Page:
Humans have been altering the genetic code of plants and animals for millennia, by selectively breeding individuals with desirable features. As biotechnologists have learned more about how to read and manipulate this code, they have begun to take genetic information associated with useful features from one organism, and add it into another one. This is the basis of genetic engineering, and has allowed researchers to speed up the process of developing new breeds of plants and animals.

More recent advances however, have enabled scientists to make new sequences of DNA from scratch. By combining these advances with the principles of modern engineering, scientists can now use computers and laboratory chemicals to design organisms that do new things–like produce biofuels or excrete the precursors of medical drugs. To many people, this is the essence of synthetic biology.

Also, we can say that Synthetic biology refers to both:

  • the design and fabrication of biological components and systems that do not already exist in the natural world
  • the re-design and fabrication of existing biological systems.

There are two types of synthetic biologists. The first group uses unnatural molecules to mimic natural molecules with the goal of creating artificial life. The second group uses natural molecules and assembles them into a system that acts unnaturally. In general, the goal is to solve problems that are not easily understood through analysis and observation alone and it is only achieved by the manifestation of new models. So far, synthetic biology has produced diagnostic tools for diseases such as HIV and hepatitis viruses as well as devices from biomolecular parts with interesting functions. The term “synthetic biology” was first used on genetically engineered bacteria that were created with recombinant DNA technology which was synonymous with bioengineering. Later the term “synthetic biology” was used as a mean to redesign life which is an extension of biomimetic chemistry, where organic synthesis is used to generate artificial molecules that mimic natural molecules such as enzymes.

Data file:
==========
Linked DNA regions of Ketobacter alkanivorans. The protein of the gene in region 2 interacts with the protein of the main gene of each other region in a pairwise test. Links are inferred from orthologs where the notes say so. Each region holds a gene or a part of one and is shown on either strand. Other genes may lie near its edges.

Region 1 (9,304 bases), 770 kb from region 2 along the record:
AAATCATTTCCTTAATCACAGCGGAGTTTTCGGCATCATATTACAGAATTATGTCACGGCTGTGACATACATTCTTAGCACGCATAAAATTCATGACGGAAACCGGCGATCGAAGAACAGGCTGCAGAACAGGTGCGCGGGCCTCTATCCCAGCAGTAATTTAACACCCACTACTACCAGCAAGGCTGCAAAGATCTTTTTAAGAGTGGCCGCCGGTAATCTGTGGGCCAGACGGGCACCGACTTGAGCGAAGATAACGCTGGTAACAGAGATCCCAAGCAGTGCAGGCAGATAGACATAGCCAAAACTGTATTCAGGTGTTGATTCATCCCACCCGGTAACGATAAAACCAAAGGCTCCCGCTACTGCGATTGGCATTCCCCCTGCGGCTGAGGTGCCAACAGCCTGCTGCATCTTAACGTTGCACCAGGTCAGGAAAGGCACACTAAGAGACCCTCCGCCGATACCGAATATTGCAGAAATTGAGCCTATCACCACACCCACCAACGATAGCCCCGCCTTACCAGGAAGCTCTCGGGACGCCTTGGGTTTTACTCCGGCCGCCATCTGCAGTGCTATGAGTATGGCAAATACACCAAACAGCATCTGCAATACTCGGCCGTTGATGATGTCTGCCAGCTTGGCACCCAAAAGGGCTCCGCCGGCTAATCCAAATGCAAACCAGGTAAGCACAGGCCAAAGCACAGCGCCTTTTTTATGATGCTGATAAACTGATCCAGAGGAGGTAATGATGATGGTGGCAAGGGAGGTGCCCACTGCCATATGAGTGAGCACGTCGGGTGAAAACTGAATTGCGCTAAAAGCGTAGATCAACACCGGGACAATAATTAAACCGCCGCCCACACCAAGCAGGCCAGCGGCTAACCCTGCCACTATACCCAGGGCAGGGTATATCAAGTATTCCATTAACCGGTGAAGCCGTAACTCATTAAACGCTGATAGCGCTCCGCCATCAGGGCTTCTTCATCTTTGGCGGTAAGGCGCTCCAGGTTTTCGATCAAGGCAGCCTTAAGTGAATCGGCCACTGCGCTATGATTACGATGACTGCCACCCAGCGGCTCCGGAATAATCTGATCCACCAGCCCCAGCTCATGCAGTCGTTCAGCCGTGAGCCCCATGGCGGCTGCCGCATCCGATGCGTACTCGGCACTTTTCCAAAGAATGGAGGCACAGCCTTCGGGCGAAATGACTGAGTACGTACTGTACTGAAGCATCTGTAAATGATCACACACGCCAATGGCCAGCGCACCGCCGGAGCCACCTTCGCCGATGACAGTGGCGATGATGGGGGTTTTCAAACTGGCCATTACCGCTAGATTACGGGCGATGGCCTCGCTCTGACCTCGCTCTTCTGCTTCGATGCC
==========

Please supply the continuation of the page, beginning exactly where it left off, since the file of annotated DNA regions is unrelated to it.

Synthetic biologists are trying to assemble unnatural components to support Darwinian evolution. Recently, the engineering community is seeking to extract components from the biological systems to test and confirm them as building units to be reassembled in a way that can mimic the living nature. In the engineering aspect of synthetic biology, the suitable parts are the ones that can contribute independently to the whole system so that the behavior of an assembly can be predicted. DNA consists of double-stranded anti-parallel strands each having four various nucleotides assembled from bases, sugars and phosphates which are made of carbon, nitrogen, oxygen, hydrogen and phosphorus atoms. In the Watson-Crick model, A pairs with T and G pairs with C although occasionally some diversity exists. This simplification doesn’t exist in proteins. With analysis and observation alone, scientists convince themselves that the paradigms are the truth and if the data contradicts the theory, the data normally is discarded as an error, where synthesis encourages scientists to cross into the new land and define new theories. The same synthesis has long been used in chemistry such as chromatography. The combination of chemistry, biology and engineering can therefore create artificial Darwinian systems.

Below we have listed several of the more commonly referenced definitions:

“Synthetic biology is a) the design and construction of new biological parts, devices and systems and b) the re-design of existing natural biological systems for useful purposes.”

Source: Synthetic

“Synthetic biology is an emerging area of research that can broadly be described as the design and construction of novel artificial biological pathways, organisms or devices, or the redesign of existing natural biological systems.”

Source: UK Royal Society

“Synthetic biology is a maturing scientific discipline that combines science and engineering in order to design and build novel biological functions and systems. This includes the design and construction of new biological parts, devices, and systems (e.g., tumor-seeking microbes for cancer treatment), as well as the re-design of existing, natural biological systems for useful purposes (e.g., photosynthetic systems to produce energy). As envisioned by SynBERC, synthetic biology is perhaps best defined by some of its hallmark characteristics: predictable, off-the-shelf parts and devices with standard connections, robust biological chassis (such as yeast and E. coli) that readily accept those parts and devices, standards for assembling components into increasingly sophisticated and functional systems and open-source availability and development of parts, devices, and chassis.”

Source: SynBERC

“Synthetic biology is the engineering of biology: the synthesis of complex, biologically based (or inspired) systems which display functions that do not exist in nature. This engineering perspective may be applied at all levels of the hierarchy of biological structures – from individual molecules to whole cells, tissues and organisms. In essence, synthetic biology will enable the design of ‘biological systems’ in a rational and systematic way.”

Source: High-level Expert Group European Commission